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Childcare challenge for shift workers

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Low-paid young parents, especially those working shifts and zero-hours contracts, struggle to manage childcare, according to research by the TUC.
Jones Russell, Meredith
Publication Date: 
4 Sep 2017



A survey by the Trades Union Congress of more than 1,000 parents aged between 20 and 35 and with a household income of less than £28,000 a year was carried out as part of the umbrella group's campaign for better jobs for mums and dads.

The study found that more than two in five of the parents surveyed believed asking for family-friendly working patterns led to them getting fewer hours, worse shifts and in some cases losing their jobs.

Around a quarter of parents (26 per cent) told the TUC they had their shifts changed at short notice, and one in five had been given their rota less than a week in advance, making planning childcare difficult.

In addition, more than half of parentsworking in low-paid sectors like retail, hospitality and social care said they were not aware of their employment rights, and 63 per cent did not know they had a right to unpaid parental leave.

As a result, half of the parents surveyed were not using one or more of their legal rights to time off, with one in three taking annual leave to cover their child's sick day in the last year.

The TUC has called for all workers, including parents, to have the right to be given their shifts one month in advance, helping working parents to plan childcare commitments.

The organisation is also campaigning for all working parents, including zero-hours contracts workers, agency workers and those in casual work, to have the same parental rights in their jobs. Currently these rights are only available to workers with ‘employee' status, leaving 1.5m workers without access to these rights if they become parents.

TUC general secretary Frances O'Grady said, ‘Too many workplaces expect mums and dads to forget all about their kids as soon as they walk through the door. But it's a nightmare to plan childcare when your boss changes your shifts at the drop of a hat, and you never work the same weekly hours twice.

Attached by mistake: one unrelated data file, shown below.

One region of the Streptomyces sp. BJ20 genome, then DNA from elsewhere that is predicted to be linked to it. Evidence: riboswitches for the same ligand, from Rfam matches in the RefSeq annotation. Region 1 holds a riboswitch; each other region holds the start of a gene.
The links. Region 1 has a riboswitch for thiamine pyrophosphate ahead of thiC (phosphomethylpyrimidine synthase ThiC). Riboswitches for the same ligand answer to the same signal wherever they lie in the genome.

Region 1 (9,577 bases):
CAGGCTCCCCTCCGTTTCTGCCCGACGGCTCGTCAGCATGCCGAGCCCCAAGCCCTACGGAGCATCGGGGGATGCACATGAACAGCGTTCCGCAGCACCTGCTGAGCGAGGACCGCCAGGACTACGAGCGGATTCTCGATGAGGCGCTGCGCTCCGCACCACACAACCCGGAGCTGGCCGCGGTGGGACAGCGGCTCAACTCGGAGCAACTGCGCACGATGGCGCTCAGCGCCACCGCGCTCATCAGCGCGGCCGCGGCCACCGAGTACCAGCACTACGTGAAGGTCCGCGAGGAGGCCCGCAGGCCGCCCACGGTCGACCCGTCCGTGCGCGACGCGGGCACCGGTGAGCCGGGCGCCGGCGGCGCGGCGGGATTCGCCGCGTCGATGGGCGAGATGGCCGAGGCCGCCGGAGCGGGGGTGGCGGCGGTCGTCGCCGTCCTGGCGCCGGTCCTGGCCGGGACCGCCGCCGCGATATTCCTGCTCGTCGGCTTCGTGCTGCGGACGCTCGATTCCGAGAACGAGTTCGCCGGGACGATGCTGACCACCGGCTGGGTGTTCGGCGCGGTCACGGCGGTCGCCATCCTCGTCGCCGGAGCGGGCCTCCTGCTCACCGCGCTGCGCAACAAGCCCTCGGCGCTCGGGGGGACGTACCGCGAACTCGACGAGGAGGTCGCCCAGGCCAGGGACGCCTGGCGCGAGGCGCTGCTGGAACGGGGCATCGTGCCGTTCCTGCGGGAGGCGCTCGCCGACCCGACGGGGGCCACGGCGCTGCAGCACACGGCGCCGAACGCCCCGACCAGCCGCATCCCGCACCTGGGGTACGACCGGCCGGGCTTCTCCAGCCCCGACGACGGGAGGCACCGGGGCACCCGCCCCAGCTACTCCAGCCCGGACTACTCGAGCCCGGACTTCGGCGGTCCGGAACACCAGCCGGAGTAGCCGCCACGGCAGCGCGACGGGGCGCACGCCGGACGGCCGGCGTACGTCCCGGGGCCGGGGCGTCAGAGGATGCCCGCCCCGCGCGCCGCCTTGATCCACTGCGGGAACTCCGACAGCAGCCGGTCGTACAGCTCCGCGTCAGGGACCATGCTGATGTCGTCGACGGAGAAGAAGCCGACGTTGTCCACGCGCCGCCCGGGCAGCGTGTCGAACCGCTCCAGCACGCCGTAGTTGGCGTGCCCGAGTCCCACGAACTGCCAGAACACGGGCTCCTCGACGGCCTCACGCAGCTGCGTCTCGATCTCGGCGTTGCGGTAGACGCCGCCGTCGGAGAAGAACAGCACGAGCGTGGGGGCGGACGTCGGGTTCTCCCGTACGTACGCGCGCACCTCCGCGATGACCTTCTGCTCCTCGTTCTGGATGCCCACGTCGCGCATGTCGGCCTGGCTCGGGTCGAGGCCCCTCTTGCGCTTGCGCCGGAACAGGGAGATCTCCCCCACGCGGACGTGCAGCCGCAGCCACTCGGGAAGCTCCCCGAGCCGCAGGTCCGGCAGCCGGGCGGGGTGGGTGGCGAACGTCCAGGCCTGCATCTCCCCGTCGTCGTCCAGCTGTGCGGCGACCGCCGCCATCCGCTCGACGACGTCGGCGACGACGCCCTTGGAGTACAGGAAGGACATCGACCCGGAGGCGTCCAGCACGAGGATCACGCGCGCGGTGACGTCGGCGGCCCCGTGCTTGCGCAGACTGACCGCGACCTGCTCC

‘Many parents fear losing shifts, taking unpaid leave or being viewed badly at work if they need time off to look after their kids. And it is shocking that some mums and dads are being stopped from taking their children to hospital when they are sick.

‘All workers should be given notice of their shifts at least one month in advance. Everyone at work should get the same parents' rights from day one - and everyone should be given written information about these rights.

‘My advice to working dads and mums is this: join a union today. Your union will make sure you get your legal rights to time off to look after your kids.'

Ellen Broomé, chief executive at the Family and Childcare Trust, added, ‘We are not surprised by these findings showing how parents are struggling to balance work and childcare. Parents face a postcode lottery when finding the childcare they need to be able to go out to work as only half of local authorities reporting enough childcare for working parents in their area. For parents lucky enough to find nearby childcare, many will struggle to make work pay after paying for childcare which on average costs £116 per week for just a part time nursery place.

‘We urgently need a childcare strategy to make sure there is enough childcare for every family who needs it and that every parent is better off working once they have paid for childcare.'

-reprinted from Nursery World